Race and Criminal Justice, on the Anniversary of Trayvon Martin’s Death

—Devon Johnson, Patricia Warren, and Amy Farrell

johnson comps.inddTrayvon Martin, a 17-year-old African American boy, died tragically on February 26, 2012.   His death and the trial of his assailant evoked memories of our nation’s troubled history, including the murder of another young black boy, Emmett Till, in 1955. But the circumstances that led to Martin’s death, and to the acquittal of the man who shot him, are very much a product of the present day.

Trayvon Martin’s death was the first in a recent string of high-profile incidents – from Ferguson to Staten Island, from Baltimore to Chicago – that have brought issues of race and justice to the forefront of a national debate. Collectively, these episodes have raised serious questions about racial profiling and implicit bias, the legitimacy of the criminal justice system, and whether all Americans receive equal justice and protection under the law. These highly-publicized incidents have prompted nationwide protests and promoted collective action, including social movements like #BlackLivesMatter.

In response to growing concerns about the legitimacy of the criminal justice system, efforts to address racial inequality have emerged or been reinvigorated. Bipartisan attempts to dismantle the era of mass incarceration, which has disproportionately affected communities of color with far-reaching collateral consequences, are evident at both the state and federal level. Similarly, law enforcement leaders across the nation are developing new police trainings and policies that address implicit bias and emphasize procedural justice.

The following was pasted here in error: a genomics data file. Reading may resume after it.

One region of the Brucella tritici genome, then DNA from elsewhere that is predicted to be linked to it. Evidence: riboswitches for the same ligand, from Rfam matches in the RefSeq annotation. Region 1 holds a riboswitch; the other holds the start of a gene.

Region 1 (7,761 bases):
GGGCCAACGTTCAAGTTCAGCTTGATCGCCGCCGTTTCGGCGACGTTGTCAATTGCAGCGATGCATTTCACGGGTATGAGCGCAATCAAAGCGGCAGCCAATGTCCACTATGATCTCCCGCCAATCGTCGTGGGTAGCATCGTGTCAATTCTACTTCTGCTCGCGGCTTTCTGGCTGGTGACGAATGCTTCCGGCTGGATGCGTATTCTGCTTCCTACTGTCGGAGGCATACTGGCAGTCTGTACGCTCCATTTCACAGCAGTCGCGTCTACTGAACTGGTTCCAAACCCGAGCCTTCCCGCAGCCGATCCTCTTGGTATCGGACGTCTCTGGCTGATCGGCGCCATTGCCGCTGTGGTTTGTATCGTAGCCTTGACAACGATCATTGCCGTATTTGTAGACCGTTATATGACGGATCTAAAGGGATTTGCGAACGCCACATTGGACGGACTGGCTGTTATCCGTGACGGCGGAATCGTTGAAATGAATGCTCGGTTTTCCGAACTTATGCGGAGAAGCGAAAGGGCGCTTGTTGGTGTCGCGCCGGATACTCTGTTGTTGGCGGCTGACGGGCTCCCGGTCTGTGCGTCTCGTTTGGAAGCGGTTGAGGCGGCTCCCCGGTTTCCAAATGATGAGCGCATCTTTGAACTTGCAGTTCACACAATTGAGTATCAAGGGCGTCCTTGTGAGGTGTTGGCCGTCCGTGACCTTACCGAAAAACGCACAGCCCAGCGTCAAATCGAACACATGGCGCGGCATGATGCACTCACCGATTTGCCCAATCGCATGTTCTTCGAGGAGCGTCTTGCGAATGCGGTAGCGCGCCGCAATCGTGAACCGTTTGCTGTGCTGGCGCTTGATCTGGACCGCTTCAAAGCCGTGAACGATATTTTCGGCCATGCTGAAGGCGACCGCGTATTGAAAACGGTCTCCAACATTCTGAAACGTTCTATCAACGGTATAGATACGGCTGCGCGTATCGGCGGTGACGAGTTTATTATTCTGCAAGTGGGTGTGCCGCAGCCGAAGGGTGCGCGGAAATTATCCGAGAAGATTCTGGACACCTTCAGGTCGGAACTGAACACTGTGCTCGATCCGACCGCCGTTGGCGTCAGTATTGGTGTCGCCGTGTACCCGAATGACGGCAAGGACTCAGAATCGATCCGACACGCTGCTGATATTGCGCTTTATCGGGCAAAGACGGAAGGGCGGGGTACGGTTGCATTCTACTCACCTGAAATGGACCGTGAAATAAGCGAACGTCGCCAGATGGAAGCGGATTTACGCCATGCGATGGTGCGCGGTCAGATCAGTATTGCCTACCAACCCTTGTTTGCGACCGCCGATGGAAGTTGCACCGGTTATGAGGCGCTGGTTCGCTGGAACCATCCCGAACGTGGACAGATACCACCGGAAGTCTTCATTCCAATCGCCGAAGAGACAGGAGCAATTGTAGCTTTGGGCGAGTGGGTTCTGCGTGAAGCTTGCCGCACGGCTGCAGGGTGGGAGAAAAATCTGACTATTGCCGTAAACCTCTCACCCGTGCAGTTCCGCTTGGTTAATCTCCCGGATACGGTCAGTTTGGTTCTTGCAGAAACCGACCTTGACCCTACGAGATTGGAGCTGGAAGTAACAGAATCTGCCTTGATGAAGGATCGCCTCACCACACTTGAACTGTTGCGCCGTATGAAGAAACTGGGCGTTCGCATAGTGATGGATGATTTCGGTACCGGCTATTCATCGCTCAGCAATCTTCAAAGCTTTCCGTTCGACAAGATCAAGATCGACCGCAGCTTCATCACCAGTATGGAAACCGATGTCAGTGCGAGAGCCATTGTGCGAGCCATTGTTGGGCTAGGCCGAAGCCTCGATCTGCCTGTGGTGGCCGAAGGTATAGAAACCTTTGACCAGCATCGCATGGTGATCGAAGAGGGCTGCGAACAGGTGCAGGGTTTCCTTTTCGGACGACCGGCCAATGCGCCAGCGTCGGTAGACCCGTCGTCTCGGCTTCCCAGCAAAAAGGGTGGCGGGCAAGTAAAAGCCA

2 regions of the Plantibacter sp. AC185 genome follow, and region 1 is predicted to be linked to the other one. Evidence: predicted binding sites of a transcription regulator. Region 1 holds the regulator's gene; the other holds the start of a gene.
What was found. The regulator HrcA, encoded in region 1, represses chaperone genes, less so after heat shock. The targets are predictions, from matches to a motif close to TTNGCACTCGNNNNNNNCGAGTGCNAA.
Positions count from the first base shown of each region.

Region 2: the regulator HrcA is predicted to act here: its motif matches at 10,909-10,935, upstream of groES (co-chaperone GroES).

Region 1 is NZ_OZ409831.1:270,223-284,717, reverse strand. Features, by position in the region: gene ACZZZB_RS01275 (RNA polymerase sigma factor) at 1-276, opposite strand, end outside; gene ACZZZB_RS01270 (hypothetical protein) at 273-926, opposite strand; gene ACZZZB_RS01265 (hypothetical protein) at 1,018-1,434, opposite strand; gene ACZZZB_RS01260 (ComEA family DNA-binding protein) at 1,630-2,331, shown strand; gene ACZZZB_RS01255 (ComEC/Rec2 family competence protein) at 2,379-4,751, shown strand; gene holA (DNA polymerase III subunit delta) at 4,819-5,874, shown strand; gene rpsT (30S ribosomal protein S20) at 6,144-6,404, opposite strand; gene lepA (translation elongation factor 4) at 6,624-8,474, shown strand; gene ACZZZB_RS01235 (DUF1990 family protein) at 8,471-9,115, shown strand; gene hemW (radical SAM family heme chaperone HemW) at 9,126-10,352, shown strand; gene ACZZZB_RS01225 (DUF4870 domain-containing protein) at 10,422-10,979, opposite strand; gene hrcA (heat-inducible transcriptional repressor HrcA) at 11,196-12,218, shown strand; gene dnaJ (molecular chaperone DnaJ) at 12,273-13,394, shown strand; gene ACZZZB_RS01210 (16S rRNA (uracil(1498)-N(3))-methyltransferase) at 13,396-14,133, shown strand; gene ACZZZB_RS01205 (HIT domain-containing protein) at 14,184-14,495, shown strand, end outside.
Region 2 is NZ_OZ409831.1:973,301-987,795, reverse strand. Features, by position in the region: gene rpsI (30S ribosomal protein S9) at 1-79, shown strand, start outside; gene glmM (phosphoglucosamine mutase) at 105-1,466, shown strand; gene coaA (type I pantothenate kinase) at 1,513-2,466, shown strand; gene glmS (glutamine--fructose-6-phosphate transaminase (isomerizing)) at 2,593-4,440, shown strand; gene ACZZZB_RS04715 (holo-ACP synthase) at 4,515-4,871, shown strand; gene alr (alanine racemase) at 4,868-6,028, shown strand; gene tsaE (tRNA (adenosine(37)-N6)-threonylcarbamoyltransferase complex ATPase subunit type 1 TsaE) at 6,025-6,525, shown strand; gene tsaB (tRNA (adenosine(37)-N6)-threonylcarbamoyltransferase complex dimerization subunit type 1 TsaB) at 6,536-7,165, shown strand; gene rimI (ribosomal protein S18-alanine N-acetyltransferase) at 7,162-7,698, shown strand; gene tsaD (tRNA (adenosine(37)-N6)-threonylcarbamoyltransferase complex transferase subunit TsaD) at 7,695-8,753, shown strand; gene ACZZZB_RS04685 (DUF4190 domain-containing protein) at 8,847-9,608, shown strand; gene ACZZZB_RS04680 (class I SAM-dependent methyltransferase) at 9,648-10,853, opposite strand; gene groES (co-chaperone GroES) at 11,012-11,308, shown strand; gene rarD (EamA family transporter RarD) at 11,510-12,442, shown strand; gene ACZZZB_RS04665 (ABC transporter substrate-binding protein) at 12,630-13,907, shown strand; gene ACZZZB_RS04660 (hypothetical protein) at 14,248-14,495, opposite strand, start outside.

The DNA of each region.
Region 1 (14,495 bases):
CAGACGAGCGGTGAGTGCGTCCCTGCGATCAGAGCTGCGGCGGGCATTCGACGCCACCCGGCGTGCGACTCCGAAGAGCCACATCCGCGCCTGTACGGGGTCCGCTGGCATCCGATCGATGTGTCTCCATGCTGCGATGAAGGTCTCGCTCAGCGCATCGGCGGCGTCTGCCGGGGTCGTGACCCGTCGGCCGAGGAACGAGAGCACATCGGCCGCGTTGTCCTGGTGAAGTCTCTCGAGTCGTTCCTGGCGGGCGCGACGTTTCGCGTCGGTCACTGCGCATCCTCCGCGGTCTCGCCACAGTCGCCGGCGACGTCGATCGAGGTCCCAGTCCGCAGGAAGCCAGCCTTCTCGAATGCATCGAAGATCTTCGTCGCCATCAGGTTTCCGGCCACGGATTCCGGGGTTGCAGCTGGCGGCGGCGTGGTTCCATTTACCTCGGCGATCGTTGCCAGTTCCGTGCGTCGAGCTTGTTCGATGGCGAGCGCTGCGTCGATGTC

These changes are promising, but they will need to be part of a much broader and sustained effort to reform criminal justice practices in order to adequately address the complex social, political, cultural, and legal processes that produce racial inequality in the administration of justice. Critical reforms are needed to the structures and institutions in our society that promote stereotypes and tolerate discrimination. Though difficult, the pursuit of such reform is necessary to move the U.S. toward a more just society.

As Black History Month comes to a close, it is fitting to reflect on how much our nation has achieved when it comes to addressing inequality in our society. But today, on the fourth anniversary of Trayvon Martin’s death, it is also important to remember there is still much more work to be done.

Devon Johnson is Associate Professor of Criminology, Law and Society at George Mason University. Patricia Warren is Associate Professor in the College of Criminology and Criminal Justice at Florida State University. Amy Farrell is Associate Professor of Criminology and Northeastern University. They are the co-editors of Deadly Injustice: Trayvon Martin, Race and the Criminal Justice System (NYU Press, 2015).

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